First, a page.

It was an emotional moment when Lom and his nearly identical cousin embraced on the saloon side of the cell’s bars.  “You look better without the bars, Lom,” was the Virginian’s next remark.  “Trampas, what are you staring at, anyway?”
“Damn, it’s like seeing double.  Ain’t it, Stokely?”  The curly-haired cowboy turned to the partner of the other cousin.  Stokely agreed, and several others voiced the same opinion.  
“Then doubles it should be, boys,” was Jenny’s put-in.  “And I propose the first one be a toast to Justice!”  
That was the first, but not the last, heartily supported toast that evening.  Some hours later, Jenny sat down for the first time since her original toast, sharing a table with McCreedy, Smith, and Jones.  Lom was talking shop with his fellow lawmen at the next table, although several people noted the Virginian had not left his side.  McCreedy moved his glass over in front of Jenny, and she finished the drink.  The little intimacy made Smith and Jones both uncomfortable; their exchanged glance confirmed it between them in their usual silent communication.  “Well, Jenny, it looks like you’re going to be a rich woman in your own right,” McCreedy told her.  “I expect our young friends here will be telling you to get shed of me as fast as you can.  Certainly not to marry me.”  
Heyes’ poker face abandoned him; it was obvious from his guilty look that he’d been thinking exactly that.   Jenny looked from him to Curry, who couldn’t meet her eyes.  “Oh, really, Joshua, Thaddeus?  Is that what you would ‘tell’ me to do?”
“Now, Jenny,” Curry found his voice.  “We wouldn’t presume to tell you anything about how to live your life, would we, Joshua?”  He kicked Heyes under the table, signaling say something.  
“No, no, of course not.”  Heyes kicked him back.  “It’s just that, Jenny, we…you know how much we care about you, Jenny.  It’s just…well, we just…we’re just happy for you that you can be secure on your own, you know, that you don’t feel like you have to marry any—”  Kid’s gasp and Jenny’s expression cut him off short.  Even Mac backed his chair up a little, as if getting out of the line of fire.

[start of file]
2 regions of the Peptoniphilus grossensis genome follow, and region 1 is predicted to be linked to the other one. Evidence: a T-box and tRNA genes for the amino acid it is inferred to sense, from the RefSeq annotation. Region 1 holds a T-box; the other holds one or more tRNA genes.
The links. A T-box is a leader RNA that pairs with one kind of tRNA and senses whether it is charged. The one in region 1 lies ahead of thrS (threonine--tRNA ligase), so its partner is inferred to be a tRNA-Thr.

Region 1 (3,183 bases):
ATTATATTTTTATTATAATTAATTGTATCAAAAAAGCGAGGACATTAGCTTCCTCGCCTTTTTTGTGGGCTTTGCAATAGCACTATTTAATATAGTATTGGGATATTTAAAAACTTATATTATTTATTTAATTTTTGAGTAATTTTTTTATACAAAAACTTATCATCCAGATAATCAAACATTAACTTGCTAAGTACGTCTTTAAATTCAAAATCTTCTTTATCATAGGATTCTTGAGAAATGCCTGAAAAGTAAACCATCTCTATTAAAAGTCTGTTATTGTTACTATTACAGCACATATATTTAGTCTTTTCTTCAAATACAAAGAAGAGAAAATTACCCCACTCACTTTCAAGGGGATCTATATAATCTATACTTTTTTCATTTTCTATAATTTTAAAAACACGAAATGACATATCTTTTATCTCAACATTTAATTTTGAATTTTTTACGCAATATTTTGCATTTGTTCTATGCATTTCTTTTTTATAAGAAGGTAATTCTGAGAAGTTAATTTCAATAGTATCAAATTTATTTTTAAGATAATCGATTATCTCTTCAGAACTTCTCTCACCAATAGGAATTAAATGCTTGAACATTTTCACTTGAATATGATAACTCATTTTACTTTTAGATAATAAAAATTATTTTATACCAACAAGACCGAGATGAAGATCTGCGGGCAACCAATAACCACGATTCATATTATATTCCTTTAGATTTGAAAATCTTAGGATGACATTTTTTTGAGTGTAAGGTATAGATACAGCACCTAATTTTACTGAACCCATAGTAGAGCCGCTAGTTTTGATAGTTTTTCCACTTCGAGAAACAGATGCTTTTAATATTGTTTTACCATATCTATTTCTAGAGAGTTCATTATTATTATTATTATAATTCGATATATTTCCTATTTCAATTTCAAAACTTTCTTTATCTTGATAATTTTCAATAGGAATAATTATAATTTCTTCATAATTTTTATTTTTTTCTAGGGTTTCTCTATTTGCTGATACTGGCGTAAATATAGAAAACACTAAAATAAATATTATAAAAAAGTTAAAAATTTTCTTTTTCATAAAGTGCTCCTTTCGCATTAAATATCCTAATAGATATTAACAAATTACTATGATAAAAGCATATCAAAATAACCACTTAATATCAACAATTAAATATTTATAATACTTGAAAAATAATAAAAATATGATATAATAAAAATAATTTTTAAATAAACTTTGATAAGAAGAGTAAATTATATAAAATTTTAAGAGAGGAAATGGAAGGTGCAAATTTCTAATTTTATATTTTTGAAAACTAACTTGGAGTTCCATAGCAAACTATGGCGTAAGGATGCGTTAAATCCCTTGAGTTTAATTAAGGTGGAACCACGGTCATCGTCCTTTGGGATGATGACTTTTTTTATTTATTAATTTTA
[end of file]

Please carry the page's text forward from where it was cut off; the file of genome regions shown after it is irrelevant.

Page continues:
Jenny took her time before she spoke, drawing a deep breath and letting it out.  She even reached out to stroke first Heyes’cheek, then Curry’s.  “Boys.  I’m old enough to be your ma, so let me tell you a couple of things.  First off, I’m a wee bit past the age when I’m likely to ‘have to’ marry any man.”  A sudden guffaw from McCreedy distracted her attention.  He clapped one hand over his mouth and waved an apology with the other, although when Jenny turned back around to the younger men, he was still shaking with suppressed laughter.  By that time, their blushes had had a chance to fade somewhat.  
“Secondly, I don’t much care for being told I’m the sort of woman who takes up with a man for what she can get out of him.  You know me better than that, boys, that hurts.”  She waited for them to stumble over themselves apologizing, then her grin told them she wasn’t really offended.  She poured drinks for all three of them from the bottle on the table, and they toasted her cheerfully.  
“But really, Jenny, what are you going to do?  Do you know yet?”  Curry asked.  
“No, K—Thaddeus, I haven’t made any plans yet.  When I have a deed and a bank book in my hand, I’ll make plans.”  Jenny had learned the proverb about counting chickens all too well.  
The late train pulled out of the station with a long whistle.  Glad to change to a less dangerous topic, Heyes mentioned that Harry Briscoe must be on his way back to Denver like he wanted.  But McCreedy had other information.  
“No, boys, he didn’t take the train.  I hired him to do a special little job for me.”  Heyes and Curry locked their eyes on him.  
“You didn’t,” was Heyes’ reaction.  
“Uncle Mac, you don’t mean that job, do you?”  
Unruffled, McCreedy just said, “Well, recovering stolen property is a specialty of the Bannerman Detective Agency, isn’t it?”  
Heyes and Curry silently consulted each other.  “What do we do, Joshua?”  Kid finally voiced the question.  “Do we go after him?”  
“I don’t know.  If it was Wheat or Kyle, or almost anybody else in the world…but for Harry?”  Heyes toyed with his glass, aware of McCreedy’s amusement.  At last, with a dimpled grin to his cousin, he reached for his famous coin.